Vishan Neupane Professor Ritu Khanduri ANTH 2322-002 1 December 2017 Ethics, fieldwork and anthropology Anthropology is a worldwide discipline which involve social institution, humanities and natural sciences. Cultural anthropology studies the contemporary human cultures and shows how social behavior are formed and how they shape the world around them. Anthropological researchers always have ethical obligations, especially to the materials they study, and the group of people with whom they work. When exploring the community, anthropologists learn about matters that their informants would prefer to keep their identity secret which leads them to protect informant identity. Social research can impact ethical dilemmas. A simple mistake of the anthropologist may lead to social isolation of an informant. Anthropologists should always know whether the group they are being researched wishes to stay anonymous or receive recognition. During an anthropologist’s fieldwork, anthropologists look over enculturation. Enculturation is a process by which we obtain and transmit culture which is experienced universally among humans. It teaches the individual about their role in the society as well as what kind of behavior is accepted within that culture and lifestyle. Some anthropologists are ethnocentric. They critique other groups relative to their own ethnic group or culture, especially with concern for customs, language, behavior, and religion. The group of people that falls in this
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The findings of E.E. Evans-Pritchard serve as an example of the importance of ethnographic fieldwork and cultural relativism. People have an inherent tendency to drift towards ethnocentrism if they do not keep an open mind about the legitimacy of foreign cultural ideas. Enculturalization occurs from the very beginning of one’s life. When one grows up in a culture that praises traits that are deemed as beneficial and discourages behaviors that are seen as harmful, one tends to develop similar beliefs on these traits and behaviors. Different cultures encourage different outlooks on society. This is the result of the environment a culture exists in. In many tribal societies, one of the primary influences on culture is the physical environment. However, in technologically-advanced societies that worry less about satisfying needs and more about fulfilling desires, social aspects are perhaps more significant. For example, note the difference between American and Japanese culture. American culture promotes individualism and free speech. Many Americans tote the Constitution and the Bill of Rights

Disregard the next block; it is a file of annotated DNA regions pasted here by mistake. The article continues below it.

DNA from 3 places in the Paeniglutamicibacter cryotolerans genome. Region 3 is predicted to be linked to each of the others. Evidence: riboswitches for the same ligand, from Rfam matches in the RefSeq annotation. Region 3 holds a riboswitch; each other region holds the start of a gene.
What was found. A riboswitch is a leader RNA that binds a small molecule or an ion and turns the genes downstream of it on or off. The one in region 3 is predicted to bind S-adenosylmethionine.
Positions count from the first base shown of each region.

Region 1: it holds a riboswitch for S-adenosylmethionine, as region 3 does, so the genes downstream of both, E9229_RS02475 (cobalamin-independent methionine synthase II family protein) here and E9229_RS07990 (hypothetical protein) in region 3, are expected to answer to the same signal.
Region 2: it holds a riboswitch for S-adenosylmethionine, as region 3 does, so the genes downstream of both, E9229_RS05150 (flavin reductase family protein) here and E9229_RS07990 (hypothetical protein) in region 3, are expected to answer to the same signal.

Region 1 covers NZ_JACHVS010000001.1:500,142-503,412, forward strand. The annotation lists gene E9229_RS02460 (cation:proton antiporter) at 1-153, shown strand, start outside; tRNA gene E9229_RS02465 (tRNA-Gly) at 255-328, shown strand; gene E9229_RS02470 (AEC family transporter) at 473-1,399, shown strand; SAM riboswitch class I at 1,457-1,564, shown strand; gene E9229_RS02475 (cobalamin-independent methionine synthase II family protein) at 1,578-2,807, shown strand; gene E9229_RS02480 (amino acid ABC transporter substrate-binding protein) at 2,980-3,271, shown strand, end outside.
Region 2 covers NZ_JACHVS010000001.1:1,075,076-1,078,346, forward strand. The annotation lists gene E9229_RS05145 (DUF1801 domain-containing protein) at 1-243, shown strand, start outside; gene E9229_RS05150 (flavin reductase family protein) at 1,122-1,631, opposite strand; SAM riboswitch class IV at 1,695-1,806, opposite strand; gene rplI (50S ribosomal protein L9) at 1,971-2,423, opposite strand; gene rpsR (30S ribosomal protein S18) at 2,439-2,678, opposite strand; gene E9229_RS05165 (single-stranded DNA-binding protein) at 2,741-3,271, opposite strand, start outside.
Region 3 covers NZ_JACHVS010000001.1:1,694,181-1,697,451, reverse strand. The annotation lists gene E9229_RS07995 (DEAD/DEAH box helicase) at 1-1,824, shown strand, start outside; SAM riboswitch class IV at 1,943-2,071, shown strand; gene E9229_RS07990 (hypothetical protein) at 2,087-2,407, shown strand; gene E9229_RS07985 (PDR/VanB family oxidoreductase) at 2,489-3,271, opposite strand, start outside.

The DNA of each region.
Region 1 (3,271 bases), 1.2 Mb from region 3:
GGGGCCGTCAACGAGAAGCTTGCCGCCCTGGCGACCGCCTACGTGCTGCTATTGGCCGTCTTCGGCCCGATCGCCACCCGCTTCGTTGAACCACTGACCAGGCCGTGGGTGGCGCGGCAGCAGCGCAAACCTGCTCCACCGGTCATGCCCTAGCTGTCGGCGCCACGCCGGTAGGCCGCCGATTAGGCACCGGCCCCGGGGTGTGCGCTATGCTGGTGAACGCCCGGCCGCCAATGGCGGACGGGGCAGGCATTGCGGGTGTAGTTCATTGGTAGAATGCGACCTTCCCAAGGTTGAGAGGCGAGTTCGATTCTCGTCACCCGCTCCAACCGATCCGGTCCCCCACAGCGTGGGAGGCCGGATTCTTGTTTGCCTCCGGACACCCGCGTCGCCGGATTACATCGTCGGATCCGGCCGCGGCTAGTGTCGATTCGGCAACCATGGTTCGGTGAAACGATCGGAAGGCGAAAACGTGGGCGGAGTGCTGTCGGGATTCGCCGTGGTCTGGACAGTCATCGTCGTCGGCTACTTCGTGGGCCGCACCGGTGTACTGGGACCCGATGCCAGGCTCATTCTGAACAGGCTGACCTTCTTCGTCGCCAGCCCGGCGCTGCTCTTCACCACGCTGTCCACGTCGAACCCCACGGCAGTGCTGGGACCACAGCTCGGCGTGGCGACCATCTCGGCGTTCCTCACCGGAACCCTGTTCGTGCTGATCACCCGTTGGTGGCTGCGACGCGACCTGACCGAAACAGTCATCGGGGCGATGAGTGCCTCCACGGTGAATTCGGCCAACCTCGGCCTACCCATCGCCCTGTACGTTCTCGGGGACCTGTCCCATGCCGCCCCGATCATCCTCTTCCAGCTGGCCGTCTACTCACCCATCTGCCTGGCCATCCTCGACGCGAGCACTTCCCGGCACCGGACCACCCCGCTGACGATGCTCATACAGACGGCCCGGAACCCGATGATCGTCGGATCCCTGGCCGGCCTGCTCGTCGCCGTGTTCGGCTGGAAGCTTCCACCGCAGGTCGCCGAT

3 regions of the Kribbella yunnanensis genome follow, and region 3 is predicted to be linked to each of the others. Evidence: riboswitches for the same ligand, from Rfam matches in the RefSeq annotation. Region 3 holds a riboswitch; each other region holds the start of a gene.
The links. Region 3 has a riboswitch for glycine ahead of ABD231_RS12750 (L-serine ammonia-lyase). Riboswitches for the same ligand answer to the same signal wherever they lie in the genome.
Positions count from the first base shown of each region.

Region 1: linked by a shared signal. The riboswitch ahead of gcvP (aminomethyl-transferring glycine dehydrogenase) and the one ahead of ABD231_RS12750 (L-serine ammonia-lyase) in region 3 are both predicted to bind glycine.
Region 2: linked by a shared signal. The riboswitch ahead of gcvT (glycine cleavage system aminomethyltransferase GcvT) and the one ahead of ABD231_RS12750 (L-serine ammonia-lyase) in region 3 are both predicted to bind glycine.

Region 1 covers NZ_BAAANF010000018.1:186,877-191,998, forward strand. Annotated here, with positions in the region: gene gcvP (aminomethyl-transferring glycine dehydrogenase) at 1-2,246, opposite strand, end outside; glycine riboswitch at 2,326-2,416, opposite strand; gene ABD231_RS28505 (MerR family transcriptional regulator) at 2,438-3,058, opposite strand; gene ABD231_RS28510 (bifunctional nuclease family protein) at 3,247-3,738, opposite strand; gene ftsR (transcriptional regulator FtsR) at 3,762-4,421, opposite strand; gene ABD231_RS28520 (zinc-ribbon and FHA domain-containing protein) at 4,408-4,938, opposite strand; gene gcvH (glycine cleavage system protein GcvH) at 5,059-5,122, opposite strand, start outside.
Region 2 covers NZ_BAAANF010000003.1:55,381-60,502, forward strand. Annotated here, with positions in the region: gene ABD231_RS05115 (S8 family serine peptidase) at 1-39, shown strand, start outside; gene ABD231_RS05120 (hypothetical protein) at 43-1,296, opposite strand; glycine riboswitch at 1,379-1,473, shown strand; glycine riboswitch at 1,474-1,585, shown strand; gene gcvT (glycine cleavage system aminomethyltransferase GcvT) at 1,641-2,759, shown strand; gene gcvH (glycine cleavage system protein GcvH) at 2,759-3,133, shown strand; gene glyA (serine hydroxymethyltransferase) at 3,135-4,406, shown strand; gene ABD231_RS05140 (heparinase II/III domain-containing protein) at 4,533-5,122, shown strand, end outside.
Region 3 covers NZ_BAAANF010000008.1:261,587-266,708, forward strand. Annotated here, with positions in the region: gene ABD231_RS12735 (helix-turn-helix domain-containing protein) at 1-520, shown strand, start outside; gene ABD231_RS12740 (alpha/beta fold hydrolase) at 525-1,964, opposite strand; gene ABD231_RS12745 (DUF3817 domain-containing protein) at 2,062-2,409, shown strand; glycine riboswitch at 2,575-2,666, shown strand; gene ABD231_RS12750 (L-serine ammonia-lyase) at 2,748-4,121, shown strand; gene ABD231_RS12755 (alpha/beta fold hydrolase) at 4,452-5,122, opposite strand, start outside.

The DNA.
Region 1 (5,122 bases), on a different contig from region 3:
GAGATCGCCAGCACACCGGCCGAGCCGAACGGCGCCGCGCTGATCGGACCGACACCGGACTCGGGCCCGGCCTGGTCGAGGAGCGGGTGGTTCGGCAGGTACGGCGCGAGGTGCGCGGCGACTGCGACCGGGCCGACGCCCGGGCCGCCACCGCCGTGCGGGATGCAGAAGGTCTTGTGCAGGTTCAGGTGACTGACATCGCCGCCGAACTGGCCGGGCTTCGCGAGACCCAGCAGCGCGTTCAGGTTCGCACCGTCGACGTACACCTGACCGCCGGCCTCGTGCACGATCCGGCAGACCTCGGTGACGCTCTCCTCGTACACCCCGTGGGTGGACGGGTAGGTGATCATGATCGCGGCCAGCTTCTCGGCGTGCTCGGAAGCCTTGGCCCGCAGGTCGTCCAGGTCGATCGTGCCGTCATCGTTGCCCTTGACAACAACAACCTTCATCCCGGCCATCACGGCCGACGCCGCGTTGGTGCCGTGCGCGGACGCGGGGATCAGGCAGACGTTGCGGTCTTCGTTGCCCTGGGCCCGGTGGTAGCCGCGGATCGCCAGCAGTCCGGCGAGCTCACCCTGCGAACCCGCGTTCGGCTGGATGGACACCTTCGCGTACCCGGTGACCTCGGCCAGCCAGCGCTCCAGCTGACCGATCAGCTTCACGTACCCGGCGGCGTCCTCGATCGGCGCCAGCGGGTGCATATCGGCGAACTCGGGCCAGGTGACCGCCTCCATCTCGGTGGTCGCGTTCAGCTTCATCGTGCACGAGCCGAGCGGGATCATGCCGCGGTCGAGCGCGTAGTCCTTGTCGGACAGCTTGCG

Answer: Ethnical issues faced by anthropologists when they conducting an ethnographic research is dealing with situations that conflict with their own morals. For example, Sterk was faced by a lot of drugs in which you can gather she did not encounter on a regular basis in her life. She had knowledge that few women who knew they were HIV positive still continued to have unprotected sex. Not only did her bond allow her to care for these women and become concerned with their well being but she had no choice but to keep her opinions to herself. She was sitting on information that would stir up the pot in the society knowing that HIV was easily being spread through prostitution. Anthropologists will be faced with many things that may go against what they firmly believe in.
Anthropology is something we should value because it allows us as human beings to learn about our origins and also to understand the cultures in the world outside of our own. Anthropology uses many techniques to learn and study such cultures that we do not understand. Ethnography is the gathering and interpretation of information based on intensive firsthand study of a participation culture -or- the written report of this study.
Anthropology is holistic. Humans are social beings more than anything, but with underlying psychological, biological and cultural connotations. The field of anthropology encompasses everything and anything having to do with humankind throughout history. Anthropology attempts to answer the tough questions about the human condition. What influences our actions? How has our species changed? Why do we look down on other cultures or societies? The questions are endless. It is the anthropologists’ job to try and answer them with unbiased subjectivity in order to come analytical conclusions about us as humans. (Kottak 14). To understand humans and the complexity of our cultures anthropology uses knowledge not only from the social and biological sciences, but also the physical sciences and humanities. In order to cover such a wide base of human history and interaction, anthropology itself has been split up into four different subsets that allow us to delve deeper into the understanding of the human condition. What is common throughout all the subsets is the application of knowledge in an effort to solve human problems. Throughout history though, the problems we have faced as humans have not always been the same. In fact they often change from generation to generation. For anthropology to keep up with these changes it’s had to
In society today, the discipline of anthropology has made a tremendous shift from the practices it employed years ago. Anthropologists of today have a very different focus from their predecessors, who would focus on relating problems of distant peoples to the Western world. In more modern times, their goal has become much more local, in focusing on human problems and issues within the societies they live.